Cancer treatments (surgery, chemotherapy, radiotherapy) are aggressive, painful, annoying and have multiple side effects. Therefore, psychological support, treatment to manage pain and relieve emotional distress they can help the patient to adhere to medical treatment.

      3. Baseline phase

      At this stage when the cancer has calmed down, the intervention of the psycho-oncologist it is based on facilitating the expression of fears and concerns, Both the patient and his family, for the uncertainty and the threat of recurrence of the disease. It is important for the psychologist to consolidate a close therapeutic bond, to cope with emotional disturbances and to provide the psychological tools necessary to be able to gradually return to normal.

      4. Relapse phase

      It is a stage of great impact because it triggers intense emotional reactions (anger, rage, aggressiveness, despair, etc.). The intervention of psycho oncology during this period it consists in approaching and treating depressive and anxious states that can be generated in the patient and his relatives and work to adapt to the new pathological state.

      5. Terminal phase

      Some of the emotions that usually surface at this point are denial, anger, depression, isolation, aggression, and fear of death. To the patient palliative care is providedThat is to say that the recovery of the patient is no longer possible and it is continued that this one receives the best care in his transition until death. To do this, it is necessary to address psychological difficulties, manage pain and physical symptoms, provide social, emotional and spiritual support, and improve control strategies in the terminally ill.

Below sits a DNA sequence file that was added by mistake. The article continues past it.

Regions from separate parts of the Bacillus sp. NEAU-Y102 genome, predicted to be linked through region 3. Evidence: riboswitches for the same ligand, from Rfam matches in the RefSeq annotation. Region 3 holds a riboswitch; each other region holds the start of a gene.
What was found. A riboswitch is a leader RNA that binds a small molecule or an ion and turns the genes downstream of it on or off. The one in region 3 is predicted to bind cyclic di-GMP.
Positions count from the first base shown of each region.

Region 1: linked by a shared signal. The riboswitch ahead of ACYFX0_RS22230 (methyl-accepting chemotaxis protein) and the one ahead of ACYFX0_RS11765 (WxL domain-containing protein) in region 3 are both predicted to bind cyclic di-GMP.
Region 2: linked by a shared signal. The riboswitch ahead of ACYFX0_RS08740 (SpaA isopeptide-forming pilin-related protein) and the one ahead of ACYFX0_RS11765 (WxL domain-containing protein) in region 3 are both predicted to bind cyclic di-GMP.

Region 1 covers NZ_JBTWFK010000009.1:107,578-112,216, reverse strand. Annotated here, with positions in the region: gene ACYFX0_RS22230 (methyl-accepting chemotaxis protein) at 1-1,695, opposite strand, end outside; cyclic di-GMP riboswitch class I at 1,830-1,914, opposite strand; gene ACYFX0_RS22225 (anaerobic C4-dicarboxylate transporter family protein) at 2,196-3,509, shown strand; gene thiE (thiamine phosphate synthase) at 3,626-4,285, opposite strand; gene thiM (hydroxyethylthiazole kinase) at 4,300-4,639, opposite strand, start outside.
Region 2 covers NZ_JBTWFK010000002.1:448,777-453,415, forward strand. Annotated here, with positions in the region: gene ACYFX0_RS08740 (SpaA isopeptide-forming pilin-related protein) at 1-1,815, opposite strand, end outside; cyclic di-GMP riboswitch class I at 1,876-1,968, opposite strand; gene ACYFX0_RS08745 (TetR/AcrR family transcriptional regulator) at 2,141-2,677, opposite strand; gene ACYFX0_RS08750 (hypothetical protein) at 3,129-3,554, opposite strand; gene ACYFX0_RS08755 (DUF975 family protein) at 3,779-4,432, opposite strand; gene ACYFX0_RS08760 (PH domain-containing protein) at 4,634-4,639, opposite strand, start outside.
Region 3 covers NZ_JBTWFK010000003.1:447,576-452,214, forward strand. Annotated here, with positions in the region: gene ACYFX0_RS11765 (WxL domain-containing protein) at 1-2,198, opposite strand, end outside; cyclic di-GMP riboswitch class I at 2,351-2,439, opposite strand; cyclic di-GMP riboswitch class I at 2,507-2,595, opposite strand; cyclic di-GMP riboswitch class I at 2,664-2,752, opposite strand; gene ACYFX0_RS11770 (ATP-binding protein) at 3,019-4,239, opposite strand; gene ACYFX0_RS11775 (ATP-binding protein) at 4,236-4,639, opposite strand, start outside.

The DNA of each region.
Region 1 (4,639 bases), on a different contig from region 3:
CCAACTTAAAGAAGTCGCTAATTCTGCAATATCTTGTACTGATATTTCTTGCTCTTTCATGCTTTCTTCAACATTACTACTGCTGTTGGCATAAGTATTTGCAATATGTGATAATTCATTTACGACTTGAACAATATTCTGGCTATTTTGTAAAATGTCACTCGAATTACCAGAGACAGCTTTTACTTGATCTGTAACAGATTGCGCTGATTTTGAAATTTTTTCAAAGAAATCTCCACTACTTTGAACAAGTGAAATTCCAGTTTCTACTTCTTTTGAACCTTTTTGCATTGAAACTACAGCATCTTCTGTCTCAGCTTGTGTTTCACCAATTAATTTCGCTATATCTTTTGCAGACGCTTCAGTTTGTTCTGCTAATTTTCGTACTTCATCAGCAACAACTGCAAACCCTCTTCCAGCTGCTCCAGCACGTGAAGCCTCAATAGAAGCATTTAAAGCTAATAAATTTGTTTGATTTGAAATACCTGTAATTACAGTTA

6. Death

      When death is imminent, the task of accompanying the patient in the process of death and his family in the development of mourning arises, in order to prevent pathological bereavement. The psycho oncologist must address the different emotions that the patient faces in the face of imminent death in order to channel his feelings, guide him to close his pending cases and accept his new reality.

      7. Duel

      Psychological treatment aims to help relatives and close circles faced with the loss of a loved one, accept his absence, work on the emotions and the pain that it generates, in order to be able to adapt to life without the dead person.

      As we have seen, the work of the psycho-oncologist is of crucial importance to reduce the anxiety and depression that present a high number of cancer patients and their families, to accompany them in all phases of the disease to achieve a better fit, and less suffering in this difficult battle with disease.

        Bibliographical references:

        • Almanza M. Holland J. Psychooncology, current state and future prospects. Tower. Inst. Nacional de Cancerologia: Vol. 46 Núm. 3.

        • Die Trill, M. (2003). Psychooncology. Madrid. Ades Edicions.

        • Hernández, M. Cruzado JA and Arana, Z. (2007). Psychological problems in cancer patients: difficulties of detection and referral to the psycho-oncologist. Psychooncology, 4, 179-191.